It is an old adage that children who are "different" are bullied, but sadly I know that happens. I've met young people who are bullied because they have red hair, use a wheelchair, are very talented or have learning issues. I am shocked by the venom unleashed against those least able to help themselves. Children benefit greatly from learning from an early age that everyone differs in some way, and many of our strengths grow out of just that.

It makes me sad or even angry that after years of awareness-raising and the creation of numerous anti-bullying strategies the chief impediment to helping a bullied child is actually learning that he or she is under attack. Someone may be threatening them with more harm. They may feel as if no one will understand, or support them. They may adjust to their situation, however hard, and fear any intervention will make it worse. It is so helpful for parents to create the habit of a chat at the end of the day, perhaps as part of a night time routine. This builds trust and confidence for the time when they are needed.

If children are being bullied through an online platform they will often keep silent in case their parents restrict their mobile phone or computer usage. Parents must be a part of their child's online life and need to close the gap between their knowledge and that of young people whose lives are dominated by technology. Recent research shows us that too many parents are either unaware of, or are ignoring online dangers by allowing their children to use Facebook as well as a variety of social media sites well in advance of the recommended age limits.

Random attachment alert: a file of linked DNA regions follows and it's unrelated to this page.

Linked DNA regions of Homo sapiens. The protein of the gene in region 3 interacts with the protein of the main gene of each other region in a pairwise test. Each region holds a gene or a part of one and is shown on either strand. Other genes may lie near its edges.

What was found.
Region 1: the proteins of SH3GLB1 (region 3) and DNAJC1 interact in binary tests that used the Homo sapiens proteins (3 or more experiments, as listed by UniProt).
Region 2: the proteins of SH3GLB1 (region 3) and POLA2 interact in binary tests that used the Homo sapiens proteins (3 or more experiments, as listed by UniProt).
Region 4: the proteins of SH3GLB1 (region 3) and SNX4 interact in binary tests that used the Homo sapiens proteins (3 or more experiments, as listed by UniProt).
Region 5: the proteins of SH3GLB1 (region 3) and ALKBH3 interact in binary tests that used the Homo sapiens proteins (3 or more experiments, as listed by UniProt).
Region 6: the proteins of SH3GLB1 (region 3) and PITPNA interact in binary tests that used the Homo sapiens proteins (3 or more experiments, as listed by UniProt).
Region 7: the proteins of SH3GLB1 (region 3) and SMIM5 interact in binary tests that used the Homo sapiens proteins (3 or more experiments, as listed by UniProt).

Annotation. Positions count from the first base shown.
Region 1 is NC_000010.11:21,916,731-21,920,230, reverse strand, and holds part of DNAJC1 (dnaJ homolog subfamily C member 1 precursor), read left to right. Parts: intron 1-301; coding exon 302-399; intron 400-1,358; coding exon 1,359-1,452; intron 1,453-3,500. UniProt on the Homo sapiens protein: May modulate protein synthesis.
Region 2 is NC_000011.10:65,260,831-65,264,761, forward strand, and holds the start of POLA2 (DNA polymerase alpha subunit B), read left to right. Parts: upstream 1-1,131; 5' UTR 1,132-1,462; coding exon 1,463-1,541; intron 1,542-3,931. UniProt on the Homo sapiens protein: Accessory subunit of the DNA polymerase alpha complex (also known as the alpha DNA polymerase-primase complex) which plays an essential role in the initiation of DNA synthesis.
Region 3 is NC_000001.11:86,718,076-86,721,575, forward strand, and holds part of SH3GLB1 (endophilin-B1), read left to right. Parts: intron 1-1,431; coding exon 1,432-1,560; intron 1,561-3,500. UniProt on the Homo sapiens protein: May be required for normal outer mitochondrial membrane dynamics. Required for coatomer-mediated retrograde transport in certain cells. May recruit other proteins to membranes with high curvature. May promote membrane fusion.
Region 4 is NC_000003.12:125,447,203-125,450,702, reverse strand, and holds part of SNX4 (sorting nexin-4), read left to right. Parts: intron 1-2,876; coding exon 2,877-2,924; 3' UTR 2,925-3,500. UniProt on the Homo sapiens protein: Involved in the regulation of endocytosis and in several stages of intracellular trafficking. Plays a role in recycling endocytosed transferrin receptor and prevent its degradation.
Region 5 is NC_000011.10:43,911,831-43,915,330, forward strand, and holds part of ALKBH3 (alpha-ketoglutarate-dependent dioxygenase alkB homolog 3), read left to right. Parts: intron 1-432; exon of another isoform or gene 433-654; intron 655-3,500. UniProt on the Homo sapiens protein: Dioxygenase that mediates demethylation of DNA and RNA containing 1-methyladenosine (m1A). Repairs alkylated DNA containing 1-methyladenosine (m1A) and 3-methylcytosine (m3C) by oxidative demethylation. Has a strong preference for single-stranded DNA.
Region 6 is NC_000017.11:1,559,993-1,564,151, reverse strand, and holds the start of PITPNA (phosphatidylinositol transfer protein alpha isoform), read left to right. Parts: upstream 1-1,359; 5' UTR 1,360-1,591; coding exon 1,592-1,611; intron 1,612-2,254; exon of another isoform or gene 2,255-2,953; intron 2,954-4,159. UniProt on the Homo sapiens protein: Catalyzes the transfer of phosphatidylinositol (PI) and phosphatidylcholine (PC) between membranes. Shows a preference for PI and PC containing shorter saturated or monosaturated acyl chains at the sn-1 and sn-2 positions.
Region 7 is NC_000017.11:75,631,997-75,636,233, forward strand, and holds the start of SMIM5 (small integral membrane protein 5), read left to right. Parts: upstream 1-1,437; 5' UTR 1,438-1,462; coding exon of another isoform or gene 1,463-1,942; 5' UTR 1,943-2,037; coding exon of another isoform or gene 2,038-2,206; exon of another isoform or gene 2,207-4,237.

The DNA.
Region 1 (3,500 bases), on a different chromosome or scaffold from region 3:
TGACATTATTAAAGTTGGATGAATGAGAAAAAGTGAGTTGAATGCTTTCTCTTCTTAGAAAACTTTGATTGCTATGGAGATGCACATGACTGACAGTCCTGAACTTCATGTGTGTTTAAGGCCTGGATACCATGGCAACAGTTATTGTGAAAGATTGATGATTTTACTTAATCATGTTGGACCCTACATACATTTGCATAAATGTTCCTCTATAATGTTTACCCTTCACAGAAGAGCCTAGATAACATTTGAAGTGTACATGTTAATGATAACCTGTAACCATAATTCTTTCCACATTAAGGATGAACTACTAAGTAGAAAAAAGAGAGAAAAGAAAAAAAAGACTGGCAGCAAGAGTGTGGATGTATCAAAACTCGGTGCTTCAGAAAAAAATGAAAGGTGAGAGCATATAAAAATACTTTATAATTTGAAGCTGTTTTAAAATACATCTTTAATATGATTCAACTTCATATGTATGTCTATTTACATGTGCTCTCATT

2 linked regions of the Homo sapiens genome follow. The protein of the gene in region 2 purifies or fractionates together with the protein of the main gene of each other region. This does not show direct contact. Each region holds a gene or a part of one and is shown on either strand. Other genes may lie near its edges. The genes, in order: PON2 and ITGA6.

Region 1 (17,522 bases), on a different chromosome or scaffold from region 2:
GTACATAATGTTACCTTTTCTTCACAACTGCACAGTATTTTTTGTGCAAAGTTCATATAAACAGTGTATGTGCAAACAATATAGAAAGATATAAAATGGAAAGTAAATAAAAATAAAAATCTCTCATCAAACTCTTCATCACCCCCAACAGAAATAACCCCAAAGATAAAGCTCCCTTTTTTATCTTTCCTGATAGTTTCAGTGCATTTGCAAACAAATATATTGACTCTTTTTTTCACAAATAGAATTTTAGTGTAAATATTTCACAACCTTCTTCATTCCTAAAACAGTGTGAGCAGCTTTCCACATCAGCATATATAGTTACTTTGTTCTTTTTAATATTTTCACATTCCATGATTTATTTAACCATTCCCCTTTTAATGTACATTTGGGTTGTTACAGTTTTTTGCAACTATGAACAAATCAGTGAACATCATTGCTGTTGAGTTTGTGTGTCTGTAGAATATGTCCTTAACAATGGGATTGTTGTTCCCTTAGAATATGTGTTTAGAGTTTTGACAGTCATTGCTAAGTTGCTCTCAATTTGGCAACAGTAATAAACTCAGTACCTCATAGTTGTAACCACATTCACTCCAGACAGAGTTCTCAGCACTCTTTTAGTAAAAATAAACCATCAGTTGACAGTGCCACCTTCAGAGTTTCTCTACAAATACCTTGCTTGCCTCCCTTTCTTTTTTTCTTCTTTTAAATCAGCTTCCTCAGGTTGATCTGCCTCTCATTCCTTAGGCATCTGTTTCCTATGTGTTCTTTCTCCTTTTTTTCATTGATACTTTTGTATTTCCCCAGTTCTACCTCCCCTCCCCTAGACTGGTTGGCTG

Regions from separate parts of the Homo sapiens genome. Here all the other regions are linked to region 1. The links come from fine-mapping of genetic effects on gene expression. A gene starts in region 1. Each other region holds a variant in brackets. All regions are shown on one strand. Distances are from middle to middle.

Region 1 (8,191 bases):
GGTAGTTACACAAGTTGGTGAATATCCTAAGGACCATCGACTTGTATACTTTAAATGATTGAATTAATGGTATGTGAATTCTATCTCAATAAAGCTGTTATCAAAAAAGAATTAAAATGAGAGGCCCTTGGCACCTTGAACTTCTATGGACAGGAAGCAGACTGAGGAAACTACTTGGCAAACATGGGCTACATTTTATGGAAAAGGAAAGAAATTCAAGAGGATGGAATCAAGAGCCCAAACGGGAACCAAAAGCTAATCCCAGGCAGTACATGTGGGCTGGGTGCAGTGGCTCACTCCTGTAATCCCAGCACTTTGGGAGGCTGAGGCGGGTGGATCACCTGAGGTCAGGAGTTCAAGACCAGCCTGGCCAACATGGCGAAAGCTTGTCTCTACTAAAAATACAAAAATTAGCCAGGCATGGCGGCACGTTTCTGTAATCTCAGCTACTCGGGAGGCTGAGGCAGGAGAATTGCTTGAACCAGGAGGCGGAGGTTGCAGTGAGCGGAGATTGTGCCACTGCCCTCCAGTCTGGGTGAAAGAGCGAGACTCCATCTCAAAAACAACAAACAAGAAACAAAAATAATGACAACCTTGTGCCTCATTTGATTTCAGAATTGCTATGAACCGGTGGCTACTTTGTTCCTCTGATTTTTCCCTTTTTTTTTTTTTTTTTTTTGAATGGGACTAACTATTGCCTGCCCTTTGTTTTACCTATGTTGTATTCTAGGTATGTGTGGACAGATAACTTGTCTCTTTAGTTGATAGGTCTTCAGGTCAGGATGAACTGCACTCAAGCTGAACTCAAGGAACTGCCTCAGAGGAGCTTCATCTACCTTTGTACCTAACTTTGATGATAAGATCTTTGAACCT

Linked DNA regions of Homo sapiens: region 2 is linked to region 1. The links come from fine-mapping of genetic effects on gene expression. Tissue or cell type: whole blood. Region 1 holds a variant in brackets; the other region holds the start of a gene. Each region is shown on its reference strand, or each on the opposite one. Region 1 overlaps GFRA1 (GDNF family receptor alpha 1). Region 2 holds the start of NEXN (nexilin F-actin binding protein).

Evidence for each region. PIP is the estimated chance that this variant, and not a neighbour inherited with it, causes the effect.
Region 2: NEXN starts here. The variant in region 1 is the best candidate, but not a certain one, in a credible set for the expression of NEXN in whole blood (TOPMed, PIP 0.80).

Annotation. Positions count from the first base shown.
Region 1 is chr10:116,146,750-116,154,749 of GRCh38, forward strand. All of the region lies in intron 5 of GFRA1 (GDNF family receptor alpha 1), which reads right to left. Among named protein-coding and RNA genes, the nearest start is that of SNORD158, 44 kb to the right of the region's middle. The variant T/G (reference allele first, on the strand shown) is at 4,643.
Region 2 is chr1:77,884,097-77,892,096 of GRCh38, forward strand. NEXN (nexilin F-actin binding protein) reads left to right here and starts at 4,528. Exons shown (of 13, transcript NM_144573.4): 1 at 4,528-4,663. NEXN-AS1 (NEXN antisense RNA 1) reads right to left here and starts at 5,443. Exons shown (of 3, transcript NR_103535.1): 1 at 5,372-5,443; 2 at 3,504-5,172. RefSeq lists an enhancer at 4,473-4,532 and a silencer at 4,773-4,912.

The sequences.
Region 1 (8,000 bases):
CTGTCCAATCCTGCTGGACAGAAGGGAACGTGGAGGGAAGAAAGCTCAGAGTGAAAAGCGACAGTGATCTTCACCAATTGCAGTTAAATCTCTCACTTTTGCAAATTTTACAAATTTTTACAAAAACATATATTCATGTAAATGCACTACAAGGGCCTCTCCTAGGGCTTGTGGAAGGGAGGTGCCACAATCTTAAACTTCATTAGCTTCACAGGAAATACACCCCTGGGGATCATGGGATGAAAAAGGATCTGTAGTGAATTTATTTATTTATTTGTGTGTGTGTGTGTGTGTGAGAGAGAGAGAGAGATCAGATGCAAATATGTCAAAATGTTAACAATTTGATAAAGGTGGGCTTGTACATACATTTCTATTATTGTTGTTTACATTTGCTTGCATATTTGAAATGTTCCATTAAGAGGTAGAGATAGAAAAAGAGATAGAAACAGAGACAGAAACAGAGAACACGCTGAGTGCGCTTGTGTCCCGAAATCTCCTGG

There have been a huge number of studies concerning bullying both in the real world and online - most recently showing that 43% of young people have been bullied off- line and 24% have experienced cyberbullying. It is important for all those responsible for the welfare of children to be aware of the signs and symptoms that may develop if a child is being targeted.

Prevention is the key so through Kidscape's work with primary schools we endeavour to empower children to develop resilience, confidence and self-esteem by equipping them with assertiveness and conflict-resolution skills though a whole school approach.

I cannot emphasise strongly enough how important it is for us all to work together to combat the damaging and long-lasting impact that bullying can have on the mental health of children and young people who experience it.

Young Minds Matter is a new series designed to lead the conversation with children about mental and emotional health, so youngsters feel loved, valued and understood. Launched with Her Royal Highness, The Duchess of Cambridge, as guest editor, we will discuss problems, causes and most importantly solutions to the stigma surrounding the UK's mental health crisis among children. To blog on the site as part of Young Minds Matter email